Why Aren’t We Talking About Depression After Weaning?

So why we aren’t talking about depression after weaning?

After a year of successful breastfeeding, my son just decided it was time to stop. It was as if he woke up one morning and just decided breast milk was no longer his nipple of tea.  

I experienced the usual motherly sadness to be over this phase, but also the joy of freedom to have my own body back for good.

But that joy turned dark–fast.

In less than a weeks time I went from your usually exhausted mom to an unhappy, unfeeling, shell. By the end of week two, I was lying in bed every chance I got and crying over everything and nothing.

I am no stranger to depression and recognized the symptoms very quickly. I have suffered two incredibly painful and deep bouts of postpartum depression and also have a  history of seasonal depression. I went above and beyond to prevent PPD with my last pregnancy and successfully beat the odds of getting it a third time. After a year I knew I was in the clear.

I was wrong.

Weaning depression is a very real yet very understudied phenomenon. The diagnostic standard used in the U.S. does not recognize postpartum and post-weaning as a separate diagnosis, causing both to fall into the PPD category, though the causes may be very different.

What studies have been done, have been done on depression in moms who fail to successfully breastfeed vs those who quit of their own accord. While that is worth studying, it’s more about a cognitive trigger for depression and doesn’t address what might be going on hormonal.

The overall assumption by most medical professionals who treat PPD after weaning is that the sudden drop in oxytocin (the happy hormone) and prolactin causes hormone imbalance in mothers, but as Dr. Alison Stuebe, OBGYN and assistant professor of maternal health, states “We don’t have the data that measures oxytocin levels with breastfeeding and weaning. It’s certainly plausible that losing that is going to make people feel physically bad, independent of any cognitive sadness they’re experiencing,”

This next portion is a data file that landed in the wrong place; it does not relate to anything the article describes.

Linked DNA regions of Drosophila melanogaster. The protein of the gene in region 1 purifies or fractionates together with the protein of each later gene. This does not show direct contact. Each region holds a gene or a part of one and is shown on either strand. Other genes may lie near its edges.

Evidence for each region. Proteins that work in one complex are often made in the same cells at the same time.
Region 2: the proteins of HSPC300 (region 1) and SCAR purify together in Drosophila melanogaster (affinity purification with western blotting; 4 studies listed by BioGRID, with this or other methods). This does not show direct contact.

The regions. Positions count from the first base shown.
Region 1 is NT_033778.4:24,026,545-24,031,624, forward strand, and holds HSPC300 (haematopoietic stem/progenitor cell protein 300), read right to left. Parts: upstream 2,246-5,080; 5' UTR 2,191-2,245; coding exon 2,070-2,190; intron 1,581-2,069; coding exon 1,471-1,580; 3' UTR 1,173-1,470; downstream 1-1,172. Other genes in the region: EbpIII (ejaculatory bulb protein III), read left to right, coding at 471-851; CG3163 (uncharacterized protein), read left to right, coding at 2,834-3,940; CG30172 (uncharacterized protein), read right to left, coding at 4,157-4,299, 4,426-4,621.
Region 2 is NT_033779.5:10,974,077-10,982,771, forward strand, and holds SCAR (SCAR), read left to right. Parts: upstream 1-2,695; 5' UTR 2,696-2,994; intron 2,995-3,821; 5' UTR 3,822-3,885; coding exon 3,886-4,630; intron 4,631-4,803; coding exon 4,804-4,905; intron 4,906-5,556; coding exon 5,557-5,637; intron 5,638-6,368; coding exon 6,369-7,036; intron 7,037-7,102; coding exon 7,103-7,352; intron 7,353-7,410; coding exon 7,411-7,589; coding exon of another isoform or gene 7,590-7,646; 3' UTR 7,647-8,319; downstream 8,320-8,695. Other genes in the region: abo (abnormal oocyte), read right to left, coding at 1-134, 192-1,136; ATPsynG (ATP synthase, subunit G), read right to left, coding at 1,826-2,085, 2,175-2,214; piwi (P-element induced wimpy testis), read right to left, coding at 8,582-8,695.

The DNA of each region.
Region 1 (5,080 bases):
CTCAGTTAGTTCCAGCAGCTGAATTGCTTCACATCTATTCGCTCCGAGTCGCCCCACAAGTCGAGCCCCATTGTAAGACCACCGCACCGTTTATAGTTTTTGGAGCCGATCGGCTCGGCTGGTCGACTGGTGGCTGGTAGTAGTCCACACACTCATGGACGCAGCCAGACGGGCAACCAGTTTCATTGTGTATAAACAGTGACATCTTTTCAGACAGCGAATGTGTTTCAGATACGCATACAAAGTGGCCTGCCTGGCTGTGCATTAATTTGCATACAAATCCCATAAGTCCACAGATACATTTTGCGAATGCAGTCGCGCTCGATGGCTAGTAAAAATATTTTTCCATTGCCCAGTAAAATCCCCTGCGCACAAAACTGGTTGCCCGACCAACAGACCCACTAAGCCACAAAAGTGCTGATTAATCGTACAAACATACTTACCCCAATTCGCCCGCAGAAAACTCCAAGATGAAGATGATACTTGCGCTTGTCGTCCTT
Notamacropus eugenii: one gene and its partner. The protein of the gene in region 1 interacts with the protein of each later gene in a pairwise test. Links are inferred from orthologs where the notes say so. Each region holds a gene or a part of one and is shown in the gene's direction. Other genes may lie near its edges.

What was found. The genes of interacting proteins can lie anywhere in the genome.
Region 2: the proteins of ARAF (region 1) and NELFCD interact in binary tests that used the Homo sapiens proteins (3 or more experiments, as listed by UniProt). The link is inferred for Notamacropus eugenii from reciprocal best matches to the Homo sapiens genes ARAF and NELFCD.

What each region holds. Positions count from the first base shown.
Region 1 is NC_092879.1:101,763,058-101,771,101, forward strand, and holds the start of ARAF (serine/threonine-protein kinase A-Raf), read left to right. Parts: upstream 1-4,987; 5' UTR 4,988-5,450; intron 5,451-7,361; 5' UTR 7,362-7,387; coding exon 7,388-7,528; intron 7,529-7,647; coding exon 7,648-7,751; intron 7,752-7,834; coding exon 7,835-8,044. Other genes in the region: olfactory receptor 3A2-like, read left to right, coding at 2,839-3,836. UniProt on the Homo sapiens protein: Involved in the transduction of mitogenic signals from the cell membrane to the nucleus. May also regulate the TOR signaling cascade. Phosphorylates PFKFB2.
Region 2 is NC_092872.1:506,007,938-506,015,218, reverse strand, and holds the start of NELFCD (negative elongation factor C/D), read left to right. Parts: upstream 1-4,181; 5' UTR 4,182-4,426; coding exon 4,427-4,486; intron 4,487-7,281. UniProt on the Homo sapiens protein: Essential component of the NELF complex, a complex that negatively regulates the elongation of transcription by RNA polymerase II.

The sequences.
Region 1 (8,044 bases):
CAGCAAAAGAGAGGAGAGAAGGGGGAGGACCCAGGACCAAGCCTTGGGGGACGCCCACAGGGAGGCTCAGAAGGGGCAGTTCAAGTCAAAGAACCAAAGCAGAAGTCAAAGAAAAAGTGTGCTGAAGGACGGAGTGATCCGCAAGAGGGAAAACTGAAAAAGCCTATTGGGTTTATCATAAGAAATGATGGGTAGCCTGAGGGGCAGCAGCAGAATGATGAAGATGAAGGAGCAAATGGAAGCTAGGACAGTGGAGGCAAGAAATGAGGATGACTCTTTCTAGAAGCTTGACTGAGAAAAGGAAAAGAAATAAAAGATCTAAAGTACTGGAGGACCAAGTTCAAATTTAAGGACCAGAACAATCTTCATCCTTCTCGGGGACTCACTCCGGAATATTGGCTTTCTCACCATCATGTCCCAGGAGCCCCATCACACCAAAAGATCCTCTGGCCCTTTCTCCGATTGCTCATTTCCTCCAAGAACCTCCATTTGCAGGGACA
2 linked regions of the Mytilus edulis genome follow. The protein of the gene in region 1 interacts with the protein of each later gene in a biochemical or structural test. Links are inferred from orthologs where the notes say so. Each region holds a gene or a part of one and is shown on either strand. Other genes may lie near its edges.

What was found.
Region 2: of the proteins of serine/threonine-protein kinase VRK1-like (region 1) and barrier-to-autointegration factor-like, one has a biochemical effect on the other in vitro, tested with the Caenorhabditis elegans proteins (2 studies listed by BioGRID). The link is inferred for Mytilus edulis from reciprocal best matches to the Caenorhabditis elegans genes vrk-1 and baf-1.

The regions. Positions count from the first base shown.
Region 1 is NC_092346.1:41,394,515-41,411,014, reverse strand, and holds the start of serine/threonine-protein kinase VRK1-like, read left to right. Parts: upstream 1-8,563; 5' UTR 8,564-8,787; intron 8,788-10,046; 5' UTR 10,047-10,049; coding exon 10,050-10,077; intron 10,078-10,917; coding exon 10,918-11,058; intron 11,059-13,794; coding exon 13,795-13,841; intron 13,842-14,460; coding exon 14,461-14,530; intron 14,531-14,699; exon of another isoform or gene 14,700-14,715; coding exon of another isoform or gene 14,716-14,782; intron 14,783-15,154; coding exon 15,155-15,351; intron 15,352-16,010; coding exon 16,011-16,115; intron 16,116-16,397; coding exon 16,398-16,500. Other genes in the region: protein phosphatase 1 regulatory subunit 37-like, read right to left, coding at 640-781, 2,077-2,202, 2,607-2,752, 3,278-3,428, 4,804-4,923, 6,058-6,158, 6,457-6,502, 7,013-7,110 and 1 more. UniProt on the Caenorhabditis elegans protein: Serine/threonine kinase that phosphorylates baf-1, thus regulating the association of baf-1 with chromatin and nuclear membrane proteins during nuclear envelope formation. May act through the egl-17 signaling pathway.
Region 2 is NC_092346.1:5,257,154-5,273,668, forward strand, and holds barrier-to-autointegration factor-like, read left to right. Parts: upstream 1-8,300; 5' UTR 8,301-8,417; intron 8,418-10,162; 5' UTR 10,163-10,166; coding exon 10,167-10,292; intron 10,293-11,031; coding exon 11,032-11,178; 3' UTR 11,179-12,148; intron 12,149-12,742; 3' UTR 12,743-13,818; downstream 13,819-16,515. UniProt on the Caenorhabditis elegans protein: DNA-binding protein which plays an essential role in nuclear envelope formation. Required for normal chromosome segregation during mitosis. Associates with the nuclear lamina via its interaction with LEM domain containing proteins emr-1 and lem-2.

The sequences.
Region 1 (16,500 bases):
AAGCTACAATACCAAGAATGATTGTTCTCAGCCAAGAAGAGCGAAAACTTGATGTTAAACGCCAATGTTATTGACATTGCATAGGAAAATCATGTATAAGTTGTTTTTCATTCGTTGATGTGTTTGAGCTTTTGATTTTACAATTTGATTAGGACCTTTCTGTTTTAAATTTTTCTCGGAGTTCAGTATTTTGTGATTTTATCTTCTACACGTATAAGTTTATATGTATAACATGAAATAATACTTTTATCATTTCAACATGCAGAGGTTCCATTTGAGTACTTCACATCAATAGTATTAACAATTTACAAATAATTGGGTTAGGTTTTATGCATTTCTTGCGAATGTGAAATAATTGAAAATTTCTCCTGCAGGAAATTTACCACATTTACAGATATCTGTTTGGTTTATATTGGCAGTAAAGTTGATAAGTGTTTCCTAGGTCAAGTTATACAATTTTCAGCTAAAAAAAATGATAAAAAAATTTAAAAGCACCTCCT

The biggest argument for the existence of post-weaning depression lies within the thousand of personal account buried across the internet in mom blogs and parenting forums. Sadly, in most cases, once the baby is here, mom falls to the wayside. After the initial 6 week check up, if mom is free and clear of PPD, she’s sent on her way and officially cleared of pregnancy and postpartum care. The truth is, postpartum care should go throughout the first year and until after weaning.

So if you think you dodged the PPD bullet, prepare yourself, the second wave is coming. Talk with your doctor about early prevention. Early prevention seems to be the only thing anyone on the interwebs wants to recommend. No matter that you can’t prevent something you’ve never heard about. And not much help when you’re already in the midst of a PPD spiral.

On the bright side, I’m not breastfeeding anymore so I can take the good drugs.


Editor’s Note: Let’s keep the discussion going! If you’re comfortable, please let us know if you experienced depression after weaning and how you coped with it. Was your doctor familiar with the phenomenon?

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1 Comment on "Why Aren’t We Talking About Depression After Weaning?"

  1. Sunnie this IS so important! I remember grieving this when my last child stopped. So many wonderful milestones can be so bittersweet as a parent. It’s the final physical disconnect from your baby, and it is a legitimately sad event. A strong emotional support system is critical in recovering.

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